Lamott learns a lot about writing from her own church, and she seems eager to learn from other people's spiritual experiences, too, whatever their belief systems are.

    For Lamott, writing can be one path to becoming a fuller person.

  • Dissatisfaction

    You may be surprised to learn this, but Anne Lamott is obviously pretty sold on writing. As she tell us in Bird by Bird, she thinks it will open up your life to awe, help you grasp the truths of being human, let you engage with your community, and make you seriously and obsessively miserable on a regular basis.

    Wait, what?

    Oh, yeah. Writing is hard work, and there are days when you don't want to do it. There will be stretches of time when you think everything you're writing is crap. Sometimes, it really is crap. But dissatisfaction is just part of the job description—and, double surprise—it can actually inspire you to do even better, more satisfying work. How's that for a paradox?

    Questions About Dissatisfaction

    1. What kinds of satisfaction does Lamott think we can gain from writing? What makes writing satisfying in these ways?
    2. What kinds of satisfaction does Lamott think we can't gain from writing? Where does she think we might find them instead?
    3. Does Lamott seem to think the satisfaction she finds in being a writer is worth the dissatisfaction she describes?
    4. How might a dissatisfied writer become a more satisfied writer, based on Lamott's advice?

    Chew on This

    For Lamott, publication is mostly irrelevant to a lot of the best things writing does for us.

    Lamott thinks writing is worth all the hassle because of the changes it causes in the writer as a person.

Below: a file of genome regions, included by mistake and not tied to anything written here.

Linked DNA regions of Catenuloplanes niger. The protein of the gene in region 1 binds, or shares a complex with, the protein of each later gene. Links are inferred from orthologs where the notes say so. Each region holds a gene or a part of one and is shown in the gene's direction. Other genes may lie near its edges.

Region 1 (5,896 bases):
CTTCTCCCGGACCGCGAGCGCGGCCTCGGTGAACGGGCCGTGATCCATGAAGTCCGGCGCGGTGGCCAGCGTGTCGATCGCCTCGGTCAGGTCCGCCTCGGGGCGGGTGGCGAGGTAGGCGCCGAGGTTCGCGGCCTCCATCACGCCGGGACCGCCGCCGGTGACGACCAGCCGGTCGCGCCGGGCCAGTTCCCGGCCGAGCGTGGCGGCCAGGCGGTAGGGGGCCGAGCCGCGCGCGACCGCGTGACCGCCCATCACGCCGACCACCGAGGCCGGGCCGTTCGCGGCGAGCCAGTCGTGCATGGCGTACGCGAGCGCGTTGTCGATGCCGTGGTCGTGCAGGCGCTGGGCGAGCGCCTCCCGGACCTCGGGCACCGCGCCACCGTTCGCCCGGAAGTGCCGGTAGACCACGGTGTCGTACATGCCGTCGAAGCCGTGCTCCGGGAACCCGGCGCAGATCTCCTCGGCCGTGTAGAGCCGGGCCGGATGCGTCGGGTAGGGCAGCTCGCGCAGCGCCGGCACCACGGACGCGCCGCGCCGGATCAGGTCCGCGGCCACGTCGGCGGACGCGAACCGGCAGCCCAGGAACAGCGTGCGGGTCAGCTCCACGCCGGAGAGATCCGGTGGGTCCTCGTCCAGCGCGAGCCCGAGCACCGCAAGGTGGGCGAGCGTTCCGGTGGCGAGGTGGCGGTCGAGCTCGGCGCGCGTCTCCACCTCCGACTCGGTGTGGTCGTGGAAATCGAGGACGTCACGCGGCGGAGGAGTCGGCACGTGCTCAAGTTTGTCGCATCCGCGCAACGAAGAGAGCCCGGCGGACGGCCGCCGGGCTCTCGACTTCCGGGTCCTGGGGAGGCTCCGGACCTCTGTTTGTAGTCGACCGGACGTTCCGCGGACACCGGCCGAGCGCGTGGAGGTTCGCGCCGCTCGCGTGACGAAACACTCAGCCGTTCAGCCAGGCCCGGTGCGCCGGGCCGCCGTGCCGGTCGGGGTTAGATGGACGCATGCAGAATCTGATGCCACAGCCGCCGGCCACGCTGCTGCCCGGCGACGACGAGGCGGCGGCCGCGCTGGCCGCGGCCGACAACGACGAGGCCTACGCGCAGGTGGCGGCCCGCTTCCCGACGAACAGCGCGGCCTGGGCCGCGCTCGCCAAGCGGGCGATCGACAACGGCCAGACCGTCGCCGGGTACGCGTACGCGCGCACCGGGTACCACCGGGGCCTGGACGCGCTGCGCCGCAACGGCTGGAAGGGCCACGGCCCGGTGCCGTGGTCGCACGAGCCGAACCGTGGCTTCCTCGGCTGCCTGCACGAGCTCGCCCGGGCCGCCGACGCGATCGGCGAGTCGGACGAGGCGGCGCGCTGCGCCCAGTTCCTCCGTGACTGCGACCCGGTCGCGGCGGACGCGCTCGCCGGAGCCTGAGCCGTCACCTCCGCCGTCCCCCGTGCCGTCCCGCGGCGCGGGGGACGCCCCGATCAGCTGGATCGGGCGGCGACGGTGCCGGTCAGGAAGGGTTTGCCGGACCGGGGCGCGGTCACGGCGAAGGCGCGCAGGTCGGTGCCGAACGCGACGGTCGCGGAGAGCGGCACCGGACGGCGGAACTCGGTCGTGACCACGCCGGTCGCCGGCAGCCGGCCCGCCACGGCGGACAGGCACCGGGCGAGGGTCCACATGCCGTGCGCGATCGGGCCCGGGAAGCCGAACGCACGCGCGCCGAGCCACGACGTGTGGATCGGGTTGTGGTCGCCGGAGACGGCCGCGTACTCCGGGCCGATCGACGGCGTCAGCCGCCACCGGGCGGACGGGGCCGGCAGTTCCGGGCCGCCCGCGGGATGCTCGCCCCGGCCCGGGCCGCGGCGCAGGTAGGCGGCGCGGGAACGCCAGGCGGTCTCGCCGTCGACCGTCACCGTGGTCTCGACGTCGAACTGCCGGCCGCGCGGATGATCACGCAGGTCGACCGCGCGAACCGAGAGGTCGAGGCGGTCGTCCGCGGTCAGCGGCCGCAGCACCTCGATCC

• Perseverance

    Sorry, folks, but you're not going to get on The New York Times bestseller list if you're not committed to doing the hard work to get there, and it's not all about playing poker with famous writers. In some ways, Bird by Bird is Anne Lamott's ode to perseverance; she's convinced that being a writer takes real commitment. And, you know, we should probably believe her. Luckily, she makes it fun by giving us a boatload of inspiring stories and quotes about writers—including herself—who've kept on going, whatever the odds.

    Questions About Perseverance

    1. What kinds of rewards does Lamott say perseverance will get you as a writer?
    2. What are some things that can help you hang in there with writing when it's tough, according to Lamott?
    3. Why does Lamott think perseverance as a writer is so worth it, even when she's complaining about the fact that she's not a billionaire?

    Chew on This

    For Lamott, learning to tell your stories and the stories of others is one of the most satisfying things you can do, period.

    Finding a community is one of the best things you can do to keep going as a writer, according to Lamott.